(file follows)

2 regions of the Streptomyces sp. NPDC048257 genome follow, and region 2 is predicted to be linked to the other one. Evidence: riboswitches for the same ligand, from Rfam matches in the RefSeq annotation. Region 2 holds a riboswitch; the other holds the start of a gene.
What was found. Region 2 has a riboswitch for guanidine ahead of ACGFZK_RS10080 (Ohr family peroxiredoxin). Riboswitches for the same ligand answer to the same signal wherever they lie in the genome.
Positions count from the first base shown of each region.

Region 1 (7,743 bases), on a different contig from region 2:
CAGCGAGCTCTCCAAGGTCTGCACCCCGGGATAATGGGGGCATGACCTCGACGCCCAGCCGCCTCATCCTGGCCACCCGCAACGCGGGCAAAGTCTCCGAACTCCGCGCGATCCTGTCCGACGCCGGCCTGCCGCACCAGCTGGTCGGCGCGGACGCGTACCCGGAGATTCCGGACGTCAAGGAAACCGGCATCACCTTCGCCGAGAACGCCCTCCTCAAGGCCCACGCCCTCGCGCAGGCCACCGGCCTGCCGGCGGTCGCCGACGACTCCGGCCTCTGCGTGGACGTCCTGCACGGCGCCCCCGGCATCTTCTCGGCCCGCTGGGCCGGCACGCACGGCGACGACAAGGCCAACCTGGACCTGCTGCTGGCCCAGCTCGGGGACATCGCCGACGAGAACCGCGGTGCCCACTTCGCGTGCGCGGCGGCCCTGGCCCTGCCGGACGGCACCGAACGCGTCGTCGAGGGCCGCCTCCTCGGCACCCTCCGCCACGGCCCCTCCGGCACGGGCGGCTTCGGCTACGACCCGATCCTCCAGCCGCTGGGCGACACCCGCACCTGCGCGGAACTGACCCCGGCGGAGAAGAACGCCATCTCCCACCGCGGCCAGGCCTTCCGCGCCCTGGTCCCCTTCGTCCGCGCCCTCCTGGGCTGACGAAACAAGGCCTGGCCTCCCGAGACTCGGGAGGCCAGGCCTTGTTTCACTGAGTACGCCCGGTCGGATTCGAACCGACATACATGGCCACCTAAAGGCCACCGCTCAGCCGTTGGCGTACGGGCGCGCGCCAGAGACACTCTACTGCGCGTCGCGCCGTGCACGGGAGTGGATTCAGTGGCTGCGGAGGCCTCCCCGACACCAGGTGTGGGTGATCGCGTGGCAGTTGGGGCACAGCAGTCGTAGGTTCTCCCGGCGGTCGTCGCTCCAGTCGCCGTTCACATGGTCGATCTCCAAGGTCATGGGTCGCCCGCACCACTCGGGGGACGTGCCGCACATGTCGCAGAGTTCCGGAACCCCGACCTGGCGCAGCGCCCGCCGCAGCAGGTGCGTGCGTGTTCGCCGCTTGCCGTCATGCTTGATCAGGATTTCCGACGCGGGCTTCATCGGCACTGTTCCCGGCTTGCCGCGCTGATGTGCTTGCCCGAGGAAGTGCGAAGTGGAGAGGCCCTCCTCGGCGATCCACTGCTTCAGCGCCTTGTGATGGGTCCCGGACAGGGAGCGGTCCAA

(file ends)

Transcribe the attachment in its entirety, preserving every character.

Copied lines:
2 regions of the Streptomyces sp. NPDC048257 genome follow, and region 2 is predicted to be linked to the other one. Evidence: riboswitches for the same ligand, from Rfam matches in the RefSeq annotation. Region 2 holds a riboswitch; the other holds the start of a gene.
What was found. Region 2 has a riboswitch for guanidine ahead of ACGFZK_RS10080 (Ohr family peroxiredoxin). Riboswitches for the same ligand answer to the same signal wherever they lie in the genome.
Positions count from the first base shown of each region.

Region 1 (7,743 bases), on a different contig from region 2:
CAGCGAGCTCTCCAAGGTCTGCACCCCGGGATAATGGGGGCATGACCTCGACGCCCAGCCGCCTCATCCTGGCCACCCGCAACGCGGGCAAAGTCTCCGAACTCCGCGCGATCCTGTCCGACGCCGGCCTGCCGCACCAGCTGGTCGGCGCGGACGCGTACCCGGAGATTCCGGACGTCAAGGAAACCGGCATCACCTTCGCCGAGAACGCCCTCCTCAAGGCCCACGCCCTCGCGCAGGCCACCGGCCTGCCGGCGGTCGCCGACGACTCCGGCCTCTGCGTGGACGTCCTGCACGGCGCCCCCGGCATCTTCTCGGCCCGCTGGGCCGGCACGCACGGCGACGACAAGGCCAACCTGGACCTGCTGCTGGCCCAGCTCGGGGACATCGCCGACGAGAACCGCGGTGCCCACTTCGCGTGCGCGGCGGCCCTGGCCCTGCCGGACGGCACCGAACGCGTCGTCGAGGGCCGCCTCCTCGGCACCCTCCGCCACGGCCCCTCCGGCACGGGCGGCTTCGGCTACGACCCGATCCTCCAGCCGCTGGGCGACACCCGCACCTGCGCGGAACTGACCCCGGCGGAGAAGAACGCCATCTCCCACCGCGGCCAGGCCTTCCGCGCCCTGGTCCCCTTCGTCCGCGCCCTCCTGGGCTGACGAAACAAGGCCTGGCCTCCCGAGACTCGGGAGGCCAGGCCTTGTTTCACTGAGTACGCCCGGTCGGATTCGAACCGACATACATGGCCACCTAAAGGCCACCGCTCAGCCGTTGGCGTACGGGCGCGCGCCAGAGACACTCTACTGCGCGTCGCGCCGTGCACGGGAGTGGATTCAGTGGCTGCGGAGGCCTCCCCGACACCAGGTGTGGGTGATCGCGTGGCAGTTGGGGCACAGCAGTCGTAGGTTCTCCCGGCGGTCGTCGCTCCAGTCGCCGTTCACATGGTCGATCTCCAAGGTCATGGGTCGCCCGCACCACTCGGGGGACGTGCCGCACATGTCGCAGAGTTCCGGAACCCCGACCTGGCGCAGCGCCCGCCGCAGCAGGTGCGTGCGTGTTCGCCGCTTGCCGTCATGCTTGATCAGGATTTCCGACGCGGGCTTCATCGGCACTGTTCCCGGCTTGCCGCGCTGATGTGCTTGCCCGAGGAAGTGCGAAGTGGAGAGGCCCTCCTCGGCGATCCACTGCTTCAGCGCCTTGTGATGGGTCCCGGACAGGGAGCGGTCCAA